House Oversight and Government Reform Chairman Darrell Issa defended his denial of travel funds to panel Democrats tonight, after Democrats on the House Administration Committee intervened and essentially launched a probe into his management.
In a letter sent tonight to House Administration ranking member Robert Brady (D-Pa.) and Chairman Dan Lungren (R-Calif.), the California Republican emphasized that he had done nothing wrong and accused Democrats on his committee of picking a partisan fight.
Brady and fellow House Administration Democrats Zoe Lofgren (Calif.) and Charlie Gonzalez (Texas) argued in a statement Wednesday that Issa is violating his pledge to allow the minority party to control its third of the Oversight panel’s budget. They were concerned about Issa’s decision to deny travel reimbursement for a federal drug control policy forum in Illinois arranged by Rep. Danny Davis (D-Ill.), the ranking member of the Oversight subcommittee that oversees the issue. All committee members were invited, but after Issa denied the funds, only Davis and his chief of staff attended the forum, which was held this week.
In his letter to Brady and Lungren, Issa argued that the event was not a suitable use of committee funds, regardless of whether they came from the Democrats’ or the Republicans’ pools of money.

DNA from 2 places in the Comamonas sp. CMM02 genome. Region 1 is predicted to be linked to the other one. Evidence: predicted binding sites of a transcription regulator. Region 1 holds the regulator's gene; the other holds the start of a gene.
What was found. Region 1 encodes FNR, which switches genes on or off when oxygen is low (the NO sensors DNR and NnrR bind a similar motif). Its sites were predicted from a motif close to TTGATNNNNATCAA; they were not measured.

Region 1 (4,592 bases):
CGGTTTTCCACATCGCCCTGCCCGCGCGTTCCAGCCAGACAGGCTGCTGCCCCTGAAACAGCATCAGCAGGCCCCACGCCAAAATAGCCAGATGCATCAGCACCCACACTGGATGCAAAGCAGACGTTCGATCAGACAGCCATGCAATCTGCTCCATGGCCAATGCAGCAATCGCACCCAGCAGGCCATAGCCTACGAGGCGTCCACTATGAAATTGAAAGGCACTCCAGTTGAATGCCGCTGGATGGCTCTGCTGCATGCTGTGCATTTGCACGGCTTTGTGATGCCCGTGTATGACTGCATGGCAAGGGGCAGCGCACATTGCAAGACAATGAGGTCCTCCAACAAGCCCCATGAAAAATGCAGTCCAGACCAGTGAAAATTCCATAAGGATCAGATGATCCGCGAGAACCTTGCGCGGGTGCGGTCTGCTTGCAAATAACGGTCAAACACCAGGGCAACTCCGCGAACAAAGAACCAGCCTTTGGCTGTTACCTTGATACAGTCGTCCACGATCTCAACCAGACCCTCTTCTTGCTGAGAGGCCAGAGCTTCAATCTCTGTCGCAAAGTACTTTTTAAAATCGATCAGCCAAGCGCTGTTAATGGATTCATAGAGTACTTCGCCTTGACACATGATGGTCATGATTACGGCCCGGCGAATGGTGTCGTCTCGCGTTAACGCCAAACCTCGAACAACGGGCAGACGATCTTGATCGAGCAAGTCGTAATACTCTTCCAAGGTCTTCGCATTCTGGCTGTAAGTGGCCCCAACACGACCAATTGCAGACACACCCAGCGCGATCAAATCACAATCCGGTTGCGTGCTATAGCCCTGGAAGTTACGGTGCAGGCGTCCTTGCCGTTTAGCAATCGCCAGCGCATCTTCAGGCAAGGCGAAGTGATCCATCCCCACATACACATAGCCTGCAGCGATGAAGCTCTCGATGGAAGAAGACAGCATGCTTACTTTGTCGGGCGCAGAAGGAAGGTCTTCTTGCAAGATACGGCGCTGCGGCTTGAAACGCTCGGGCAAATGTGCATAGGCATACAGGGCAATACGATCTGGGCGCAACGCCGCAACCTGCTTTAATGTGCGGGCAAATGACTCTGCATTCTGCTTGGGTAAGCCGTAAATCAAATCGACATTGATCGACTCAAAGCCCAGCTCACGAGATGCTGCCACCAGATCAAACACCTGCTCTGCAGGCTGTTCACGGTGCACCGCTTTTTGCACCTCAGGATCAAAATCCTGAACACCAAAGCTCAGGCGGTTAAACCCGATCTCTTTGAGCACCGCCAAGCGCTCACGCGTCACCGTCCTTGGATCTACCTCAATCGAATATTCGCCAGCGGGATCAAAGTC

“My decision to deny this request last week was ... a result of the committee minority’s failure to fully address my concerns that the Chicago forum was not official committee business and therefore it was inappropriate to authorize the use of official committee funds in support of the event,” Issa wrote.
He added that he was concerned that the event was not a formal subcommittee field hearing, and he warned that it could run afoul of House ethics rules because it was held at a private charitable organization. He noted that he previously offered to work with Davis to hold a field hearing on drug policy that would qualify for reimbursement.
Issa also accused Oversight ranking member Elijah Cummings of exacerbating the issue. The Maryland Democrat, Davis and the ranking members of the remaining six subcommittees sent a letter Oct. 14 condemning Issa’s decision and accusing him of partisan obstructionism over how the minority party uses its travel funds.
“Your new policy appears to be that travel by Democratic staff is not for ‘official Committee business’ unless a Republican joins them,” they wrote. “This interpretation is unprecedented and contradicts the Committee’s policy when you were in the minority.”
Senate Minority Leader Mitch McConnell, R-Ky., carries a musket on stage as he speaks during the American Conservative Union's Conservative Political Action Conference (CPAC) at National Harbor, Md., on Thursday March 6, 2014.